The four way stop is new to a lot of people – especially from the UK. I am used to them now but I know that many people I meet are confused by them. After a few scary experiences where a british driver has misunderstood how these four way stops work, I now always make sure they know before we set out in their car.
A four way stop is a junction with four stop signs. Each side of the junction takes their go in turn, based on the order each vehicle reaches the stop sign. The trick to using them is to note who is at the other three stop signs when you reach you the front of the line for your side of the junction. The people already there go first, one by one, and then it is your turn. It is a pretty fair system and works quite well.
Occasionally you have problems when people go out of turn, or when they wave you on when it is not your turn. The rolling stop can cause some confusion here too. Make sure you come to a complete stop and then people will know that you’ve arrived and you get to take your turn.
This evening on our way back from Kits we saw the great advantage of the four way stop procedure when we came to a junction by the highway where the lights were out. Actually they were flashing red – from all directions. This would have caused chaos beyond measure in the UK – and probably most places in the world.
Here? We all started using the four way stop procedure. It was a complicated junction, with more than one lane in each direction, but everything worked well. While we were there traffic kept flowing with only the odd hiccup. There were no horns blaring, no fists raised and no stress. I don’t know where the four way stop came from, but it is well suited to Canada – where fairness and being polite are valued.
On our trip to and from Kelowna we used our GPS (Sat Nav). This toy (sorry tool 🙂 is wonderful when you are traveling around in unfamiliar areas. We were able to set out from Vancouver with our hotel’s address already entered and be confident that we would not only find Kelowna but also get all the way to the hotel.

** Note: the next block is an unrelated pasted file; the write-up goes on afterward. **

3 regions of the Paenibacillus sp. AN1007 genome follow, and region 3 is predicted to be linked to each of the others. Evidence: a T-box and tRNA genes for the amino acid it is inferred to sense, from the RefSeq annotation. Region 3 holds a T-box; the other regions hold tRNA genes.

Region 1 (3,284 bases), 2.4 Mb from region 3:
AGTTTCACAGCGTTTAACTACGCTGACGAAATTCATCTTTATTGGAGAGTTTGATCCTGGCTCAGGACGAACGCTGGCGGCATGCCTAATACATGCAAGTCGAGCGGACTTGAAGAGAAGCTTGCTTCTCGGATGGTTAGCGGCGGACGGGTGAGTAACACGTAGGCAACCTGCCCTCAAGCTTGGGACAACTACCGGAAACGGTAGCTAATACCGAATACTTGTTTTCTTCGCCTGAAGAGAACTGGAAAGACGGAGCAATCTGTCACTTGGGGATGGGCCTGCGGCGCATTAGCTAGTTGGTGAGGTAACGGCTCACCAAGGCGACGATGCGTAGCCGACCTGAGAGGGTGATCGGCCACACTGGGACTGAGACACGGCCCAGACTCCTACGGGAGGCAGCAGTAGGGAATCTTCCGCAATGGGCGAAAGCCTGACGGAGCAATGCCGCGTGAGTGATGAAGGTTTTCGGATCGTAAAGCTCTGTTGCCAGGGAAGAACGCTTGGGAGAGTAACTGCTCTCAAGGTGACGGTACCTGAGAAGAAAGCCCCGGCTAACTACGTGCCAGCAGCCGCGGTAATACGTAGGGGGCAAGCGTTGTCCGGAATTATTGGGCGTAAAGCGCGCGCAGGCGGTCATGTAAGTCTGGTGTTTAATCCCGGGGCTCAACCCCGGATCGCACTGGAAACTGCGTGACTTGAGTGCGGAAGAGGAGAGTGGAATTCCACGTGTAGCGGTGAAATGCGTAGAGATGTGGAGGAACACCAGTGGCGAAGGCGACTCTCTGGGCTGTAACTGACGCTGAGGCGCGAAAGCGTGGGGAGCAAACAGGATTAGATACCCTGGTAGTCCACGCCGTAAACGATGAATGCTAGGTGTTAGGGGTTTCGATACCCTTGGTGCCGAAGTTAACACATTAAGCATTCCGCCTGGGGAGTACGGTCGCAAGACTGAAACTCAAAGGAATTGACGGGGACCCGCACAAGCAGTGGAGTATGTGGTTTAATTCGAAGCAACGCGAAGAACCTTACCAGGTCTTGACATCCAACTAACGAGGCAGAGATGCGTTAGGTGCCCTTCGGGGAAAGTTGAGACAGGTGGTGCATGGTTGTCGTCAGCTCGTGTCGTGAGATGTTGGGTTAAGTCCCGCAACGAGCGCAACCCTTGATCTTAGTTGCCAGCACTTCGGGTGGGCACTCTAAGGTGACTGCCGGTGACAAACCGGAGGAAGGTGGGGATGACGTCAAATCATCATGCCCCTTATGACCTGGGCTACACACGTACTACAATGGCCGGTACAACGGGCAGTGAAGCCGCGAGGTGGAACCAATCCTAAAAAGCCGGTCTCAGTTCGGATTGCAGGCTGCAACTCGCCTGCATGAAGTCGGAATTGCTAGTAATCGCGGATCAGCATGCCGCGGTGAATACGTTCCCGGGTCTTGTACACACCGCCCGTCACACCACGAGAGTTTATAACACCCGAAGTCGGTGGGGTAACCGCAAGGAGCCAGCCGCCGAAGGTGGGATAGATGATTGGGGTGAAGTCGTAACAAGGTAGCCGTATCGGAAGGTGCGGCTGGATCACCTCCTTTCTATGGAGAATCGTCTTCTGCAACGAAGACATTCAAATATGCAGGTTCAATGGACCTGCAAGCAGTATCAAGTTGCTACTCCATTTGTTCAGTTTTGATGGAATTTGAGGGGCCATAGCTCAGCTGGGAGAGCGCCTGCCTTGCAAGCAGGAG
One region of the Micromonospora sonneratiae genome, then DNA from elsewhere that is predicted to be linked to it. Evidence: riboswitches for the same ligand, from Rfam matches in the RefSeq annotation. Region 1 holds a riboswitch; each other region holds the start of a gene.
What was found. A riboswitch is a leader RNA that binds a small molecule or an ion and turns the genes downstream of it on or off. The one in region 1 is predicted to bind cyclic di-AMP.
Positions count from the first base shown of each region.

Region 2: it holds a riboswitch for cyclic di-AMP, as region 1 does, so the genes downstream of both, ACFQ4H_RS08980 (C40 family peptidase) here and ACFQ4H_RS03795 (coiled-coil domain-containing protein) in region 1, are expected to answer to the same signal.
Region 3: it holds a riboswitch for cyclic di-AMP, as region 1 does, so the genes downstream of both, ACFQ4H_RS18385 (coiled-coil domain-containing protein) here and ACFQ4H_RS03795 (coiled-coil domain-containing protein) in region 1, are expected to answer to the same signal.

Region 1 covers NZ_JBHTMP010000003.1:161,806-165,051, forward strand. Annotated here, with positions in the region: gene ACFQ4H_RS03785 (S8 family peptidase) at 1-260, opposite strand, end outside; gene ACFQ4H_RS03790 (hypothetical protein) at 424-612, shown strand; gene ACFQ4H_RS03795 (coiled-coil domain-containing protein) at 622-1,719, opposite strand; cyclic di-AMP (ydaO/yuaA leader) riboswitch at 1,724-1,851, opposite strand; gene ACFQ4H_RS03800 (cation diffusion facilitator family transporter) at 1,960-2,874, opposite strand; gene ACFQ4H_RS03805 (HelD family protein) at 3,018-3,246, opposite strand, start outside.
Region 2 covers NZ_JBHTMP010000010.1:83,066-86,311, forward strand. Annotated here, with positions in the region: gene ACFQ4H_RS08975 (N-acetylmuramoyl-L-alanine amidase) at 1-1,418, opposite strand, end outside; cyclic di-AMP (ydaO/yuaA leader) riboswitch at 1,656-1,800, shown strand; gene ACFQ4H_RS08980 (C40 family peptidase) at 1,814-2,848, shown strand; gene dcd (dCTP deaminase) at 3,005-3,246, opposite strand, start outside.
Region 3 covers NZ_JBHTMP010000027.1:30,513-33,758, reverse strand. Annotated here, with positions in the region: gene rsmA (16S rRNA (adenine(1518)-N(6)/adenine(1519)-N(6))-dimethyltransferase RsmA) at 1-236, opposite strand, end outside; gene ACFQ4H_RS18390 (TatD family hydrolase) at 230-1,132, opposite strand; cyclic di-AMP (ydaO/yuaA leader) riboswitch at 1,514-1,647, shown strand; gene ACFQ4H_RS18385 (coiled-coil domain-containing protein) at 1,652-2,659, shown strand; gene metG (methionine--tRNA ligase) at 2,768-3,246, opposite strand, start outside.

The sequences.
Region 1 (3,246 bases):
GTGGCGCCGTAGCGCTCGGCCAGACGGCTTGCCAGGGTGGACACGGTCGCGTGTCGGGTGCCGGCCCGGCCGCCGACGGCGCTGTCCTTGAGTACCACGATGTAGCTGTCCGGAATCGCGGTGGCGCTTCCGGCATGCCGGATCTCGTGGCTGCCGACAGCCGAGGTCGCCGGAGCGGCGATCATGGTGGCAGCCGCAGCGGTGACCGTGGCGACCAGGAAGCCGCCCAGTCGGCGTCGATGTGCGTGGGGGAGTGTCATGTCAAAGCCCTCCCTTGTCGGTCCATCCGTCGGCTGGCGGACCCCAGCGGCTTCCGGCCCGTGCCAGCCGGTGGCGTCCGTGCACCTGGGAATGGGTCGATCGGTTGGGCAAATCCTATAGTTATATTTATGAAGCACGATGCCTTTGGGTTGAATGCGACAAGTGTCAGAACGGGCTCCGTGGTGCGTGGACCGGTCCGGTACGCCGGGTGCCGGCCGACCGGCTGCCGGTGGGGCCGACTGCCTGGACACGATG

Our GPS talks to us. No really it does. It tells us which turning to take. Now on a short journey in the city, it pretty much never shuts up. But on a long journey, where you are on the same road for a long time, you begin to wonder if it is on. Especially on this journey over the Coquihalla highway. The map shows you nothing but the road you are on. For five hours. In case anyone has forgotten, Canada is BIG. Really big.
We spent some time imagining what it would be like to drive from coast to coast. It would not only be the GPS that was silent. We would run out of conversation. Probably in Alberta.
Here in Vancouver we have two bridges that cross to the north shore, linking North and West Vancouver to the rest of Vancouver. The Lionsgate bridge is probably the best known. And with it’s three lanes, it can be a frustrating one to use.
But today I wanted to pause and think about the other bridge. It has two names: the second narrows and the ironworkers memorial bridge. The first name makes sense if you think of the Lionsgate bridge as the first narrows. The second name dates back to the catastrophic collapse of the bridge during it’s construction ion June 17, 1958. At that time eighteen ironworkers were killed as the bridge fell into the Burrard inlet.
We may not think about this often as we drive over the bridge, but at least on this anniversary we should give a thought to them.
There is to be a third seabus taking people across from Lonsdale Quay to Canada Place. This brings our ferries up to three in number. We will also only have 10 minutes to wait for the next peak hour ferry, a 5 minute improvement over the 15 minutes now.
Of course we will have to wait until 2010 – the magic year when it all happens. Still it is a great way to travel, whether you are a tourist or commuter. You can even bring your bike aboard 😉
One thing that many people stress about when coming to BC is the thought of taking their driving test here. In fact one of the most common questions is about dodgy ways of beating the system by going first to a Province that allows you to exchange your (British) licence for their Provincial one. Then hopping over to BC and swapping again. Job done.
Well I have heard this scheme to work, if the gods of bureaucracy are on your side. The rules suggest that you should have had your out of Province licence for two years first.
I mention this only because our second daughter, Gwen, has now passed her road test and has a full licence. She has graduated from the graduated licensing program and can drive like an adult. Her examiner actually wrote “beautiful drive” on her results.
Gwen was not really worried about the test. Most of her peers have taken them without failing and so has her older sister. She was probably more worried about the photo for her licence. And she wasn’t all that pleased with that. Beautiful drive shame about the cheesy smile.